This week we will be writing a joint blog post because on this subject we have slightly differing opinions. One of use will be talking about how professionalism should stay along the traditional train of thought and how the generations before us continue to have good ideas regarding professionalism. The differing opinion will be written about how professionalism should be rethought now that millennials are taking over a majority of the workforce.
By 2020 it is estimated that the millennial generation will comprise about half of the workforce. This means there will be more millennials working then any other generation. So why do they have to continue to act according to how previous generations think they should act? There are a lot of stereotypes regarding millennials and how they act in the work place. I am not here to defend against all of those claims. There are plenty of millennials who meet those stereotypes and bring down the rest of us. On the other hand, there is a majority of millennials who were raised to be professional and function correctly in the workplace. I am here to defend those millennials whose names’ are besmirched by the former group of millennials.
One major difference between millennials and the generations before us is what we consider appropriate dress in the workplace. The millennial generation is very big into individualism and being able to express ourselves. I think that one can be both individually stylistic and professional. However, the style may look a little different than traditional professionalism. Guys should be able to have haircuts that are not just the gentleman cut; maybe they want to have a tight fade with a well groomed beard (in some places only a clean shaven face is considered professional). For girls, a pants suit can be super uncomfortable and skirt suits can be even worse. They should be able to wear clothing that allows them comfort, style, and is still presentable. Millennials place a bigger emphasis on how someone performs at their job then how they are dressed while performing.
Another major difference is how we act in the workplace. Millennials like to have fun at work, whereas, the previous generations separated work from fun. It should not be wrong to have enjoyment at work while still accomplishing the job to the best of your ability. Joking around and laughing allows the day the move quicker and in many cases increases productivity. A sad, depressed work environment is not going to facilitate hard workers. This is not to say fun should trump the job itself, but there is room for fun to be had.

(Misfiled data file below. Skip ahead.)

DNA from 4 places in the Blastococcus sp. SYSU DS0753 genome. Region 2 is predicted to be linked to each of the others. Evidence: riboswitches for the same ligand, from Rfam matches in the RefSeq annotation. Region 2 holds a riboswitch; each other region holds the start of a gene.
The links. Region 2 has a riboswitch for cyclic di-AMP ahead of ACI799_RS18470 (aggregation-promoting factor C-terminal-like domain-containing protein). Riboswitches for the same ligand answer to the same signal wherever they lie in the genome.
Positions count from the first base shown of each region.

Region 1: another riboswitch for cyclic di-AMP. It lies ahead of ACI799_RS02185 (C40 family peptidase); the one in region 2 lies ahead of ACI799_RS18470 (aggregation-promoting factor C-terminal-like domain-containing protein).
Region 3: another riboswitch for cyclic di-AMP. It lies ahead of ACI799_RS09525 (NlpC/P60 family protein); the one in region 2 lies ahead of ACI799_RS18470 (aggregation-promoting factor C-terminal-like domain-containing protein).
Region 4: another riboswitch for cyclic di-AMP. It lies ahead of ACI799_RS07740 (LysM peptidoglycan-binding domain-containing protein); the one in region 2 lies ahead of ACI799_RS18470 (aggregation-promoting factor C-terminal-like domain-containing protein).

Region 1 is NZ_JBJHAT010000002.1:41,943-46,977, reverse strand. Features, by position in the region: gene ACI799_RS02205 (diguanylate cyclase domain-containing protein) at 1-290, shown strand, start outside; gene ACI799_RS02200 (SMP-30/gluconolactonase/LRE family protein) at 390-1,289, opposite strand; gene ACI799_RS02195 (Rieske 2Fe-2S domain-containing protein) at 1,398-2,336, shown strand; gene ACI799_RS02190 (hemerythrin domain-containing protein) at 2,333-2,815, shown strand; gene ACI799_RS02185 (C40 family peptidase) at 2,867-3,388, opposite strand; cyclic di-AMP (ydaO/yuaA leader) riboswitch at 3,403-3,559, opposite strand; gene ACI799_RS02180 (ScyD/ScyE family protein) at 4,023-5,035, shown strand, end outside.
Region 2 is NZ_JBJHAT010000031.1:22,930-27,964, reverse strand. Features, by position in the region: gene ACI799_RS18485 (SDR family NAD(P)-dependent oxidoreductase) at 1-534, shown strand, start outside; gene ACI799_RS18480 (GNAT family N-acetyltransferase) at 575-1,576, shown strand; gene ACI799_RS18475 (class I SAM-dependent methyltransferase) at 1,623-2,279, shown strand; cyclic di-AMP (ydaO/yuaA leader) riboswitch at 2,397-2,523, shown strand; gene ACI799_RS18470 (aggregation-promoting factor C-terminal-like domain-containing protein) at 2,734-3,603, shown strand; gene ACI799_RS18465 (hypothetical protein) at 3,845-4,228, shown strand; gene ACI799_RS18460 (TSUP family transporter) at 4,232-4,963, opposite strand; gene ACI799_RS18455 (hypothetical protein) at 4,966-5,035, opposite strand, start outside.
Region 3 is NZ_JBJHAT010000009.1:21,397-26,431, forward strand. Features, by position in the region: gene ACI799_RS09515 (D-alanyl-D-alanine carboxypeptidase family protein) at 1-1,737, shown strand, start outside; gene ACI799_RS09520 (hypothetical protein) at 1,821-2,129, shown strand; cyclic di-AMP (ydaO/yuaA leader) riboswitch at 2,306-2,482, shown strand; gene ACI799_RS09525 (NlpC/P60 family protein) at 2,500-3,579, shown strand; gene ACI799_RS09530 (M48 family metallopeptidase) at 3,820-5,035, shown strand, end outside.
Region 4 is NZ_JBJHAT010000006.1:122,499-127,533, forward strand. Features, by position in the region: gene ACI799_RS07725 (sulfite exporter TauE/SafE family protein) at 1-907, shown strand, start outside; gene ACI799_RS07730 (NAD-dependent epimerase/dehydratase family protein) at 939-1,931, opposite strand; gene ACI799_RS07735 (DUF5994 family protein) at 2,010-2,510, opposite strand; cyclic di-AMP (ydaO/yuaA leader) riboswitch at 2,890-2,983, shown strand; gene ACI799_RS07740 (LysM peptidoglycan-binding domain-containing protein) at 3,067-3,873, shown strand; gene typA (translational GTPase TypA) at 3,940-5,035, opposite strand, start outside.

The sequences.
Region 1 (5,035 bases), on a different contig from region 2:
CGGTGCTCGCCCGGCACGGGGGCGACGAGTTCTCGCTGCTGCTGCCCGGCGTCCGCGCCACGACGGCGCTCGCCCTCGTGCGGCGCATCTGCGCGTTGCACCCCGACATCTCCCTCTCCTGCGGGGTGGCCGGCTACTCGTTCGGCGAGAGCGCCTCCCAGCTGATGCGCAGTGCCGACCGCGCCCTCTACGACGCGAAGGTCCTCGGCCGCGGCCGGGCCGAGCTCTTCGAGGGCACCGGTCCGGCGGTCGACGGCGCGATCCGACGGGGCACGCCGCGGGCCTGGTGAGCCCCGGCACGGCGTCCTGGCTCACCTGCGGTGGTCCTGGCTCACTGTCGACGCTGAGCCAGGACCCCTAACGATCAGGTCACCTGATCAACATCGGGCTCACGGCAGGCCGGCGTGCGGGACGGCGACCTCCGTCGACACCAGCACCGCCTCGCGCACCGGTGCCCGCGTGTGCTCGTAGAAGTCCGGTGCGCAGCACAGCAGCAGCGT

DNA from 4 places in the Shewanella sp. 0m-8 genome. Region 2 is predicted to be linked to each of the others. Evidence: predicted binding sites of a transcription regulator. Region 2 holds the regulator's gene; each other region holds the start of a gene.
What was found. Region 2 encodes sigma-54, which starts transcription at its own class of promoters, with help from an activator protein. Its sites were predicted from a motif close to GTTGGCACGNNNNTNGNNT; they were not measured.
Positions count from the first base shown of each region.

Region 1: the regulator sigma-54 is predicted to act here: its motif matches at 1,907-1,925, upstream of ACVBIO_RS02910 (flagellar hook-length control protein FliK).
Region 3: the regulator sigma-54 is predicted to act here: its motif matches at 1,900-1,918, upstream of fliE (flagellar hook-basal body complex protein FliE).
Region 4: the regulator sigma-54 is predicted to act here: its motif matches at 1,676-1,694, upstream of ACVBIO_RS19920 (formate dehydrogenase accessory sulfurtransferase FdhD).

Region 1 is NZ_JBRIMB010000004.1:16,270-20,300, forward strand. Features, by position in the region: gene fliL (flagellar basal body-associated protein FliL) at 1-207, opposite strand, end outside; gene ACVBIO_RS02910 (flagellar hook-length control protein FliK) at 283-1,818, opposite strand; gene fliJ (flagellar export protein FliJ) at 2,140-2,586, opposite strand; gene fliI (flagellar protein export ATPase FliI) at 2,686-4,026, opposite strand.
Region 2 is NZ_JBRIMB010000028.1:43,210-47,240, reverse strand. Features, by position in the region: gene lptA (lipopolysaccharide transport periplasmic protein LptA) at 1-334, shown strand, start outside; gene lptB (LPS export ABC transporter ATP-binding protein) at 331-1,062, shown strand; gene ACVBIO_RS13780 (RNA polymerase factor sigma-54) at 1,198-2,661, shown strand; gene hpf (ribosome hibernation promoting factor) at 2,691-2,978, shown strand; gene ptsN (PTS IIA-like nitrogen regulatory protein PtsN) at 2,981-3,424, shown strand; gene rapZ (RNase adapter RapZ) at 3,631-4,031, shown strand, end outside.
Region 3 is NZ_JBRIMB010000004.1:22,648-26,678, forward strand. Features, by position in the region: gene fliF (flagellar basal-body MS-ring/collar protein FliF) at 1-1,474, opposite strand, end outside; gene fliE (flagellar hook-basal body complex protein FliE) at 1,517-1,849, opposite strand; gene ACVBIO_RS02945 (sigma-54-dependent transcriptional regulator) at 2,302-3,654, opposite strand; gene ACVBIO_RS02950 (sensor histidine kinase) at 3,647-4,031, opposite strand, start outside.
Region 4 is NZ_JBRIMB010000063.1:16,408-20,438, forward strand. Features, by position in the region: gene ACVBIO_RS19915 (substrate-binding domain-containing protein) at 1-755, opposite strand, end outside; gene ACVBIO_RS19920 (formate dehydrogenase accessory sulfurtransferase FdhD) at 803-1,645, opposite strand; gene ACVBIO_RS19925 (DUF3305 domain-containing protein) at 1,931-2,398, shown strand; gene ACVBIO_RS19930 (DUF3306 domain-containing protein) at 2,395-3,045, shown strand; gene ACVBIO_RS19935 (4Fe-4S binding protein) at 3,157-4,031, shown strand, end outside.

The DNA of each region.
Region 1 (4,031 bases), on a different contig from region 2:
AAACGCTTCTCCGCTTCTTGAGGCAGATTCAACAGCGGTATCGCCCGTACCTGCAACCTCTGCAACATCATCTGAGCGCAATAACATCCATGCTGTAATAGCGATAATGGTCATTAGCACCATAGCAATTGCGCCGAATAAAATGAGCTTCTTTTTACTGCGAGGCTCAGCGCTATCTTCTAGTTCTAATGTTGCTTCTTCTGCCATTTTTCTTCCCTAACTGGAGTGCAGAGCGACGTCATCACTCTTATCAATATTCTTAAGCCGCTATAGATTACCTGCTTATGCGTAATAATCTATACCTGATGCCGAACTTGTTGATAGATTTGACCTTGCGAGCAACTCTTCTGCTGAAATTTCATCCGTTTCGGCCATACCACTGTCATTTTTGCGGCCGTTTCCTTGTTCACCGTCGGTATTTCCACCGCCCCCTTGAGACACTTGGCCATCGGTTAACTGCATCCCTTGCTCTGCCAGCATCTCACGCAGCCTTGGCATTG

Now, this opinion will address one stereotype regarding millennials. It is often said that millennials in the workforce have to be taken by the hand and shown how to do everything. For a lot of millennials this is true. For some reason millennials do not always have the ability to figure things out for themselves. Oh wait, that’s probably because the generation that raised us did not let millennials figure things out for themselves. The generation that raised millennials had a term created for there parenting style: “Helicopter Parent.” That generation would hover above everything their child did and micromanage their lives. The millennial child never learned how to figure things out because the parent always did it for them. We didn’t ask for this. It was something the generation before us thought we needed. The generation that raised also ingrained the idea of individuality into our minds by telling us “You can be whatever you want to be” and “You are special just the way you are.” So, don’t get mad when a millennial asks a question or wants to have their own style because their parent probably told them they were a precious snowflake that was unique and couldn’t act without someone helping them.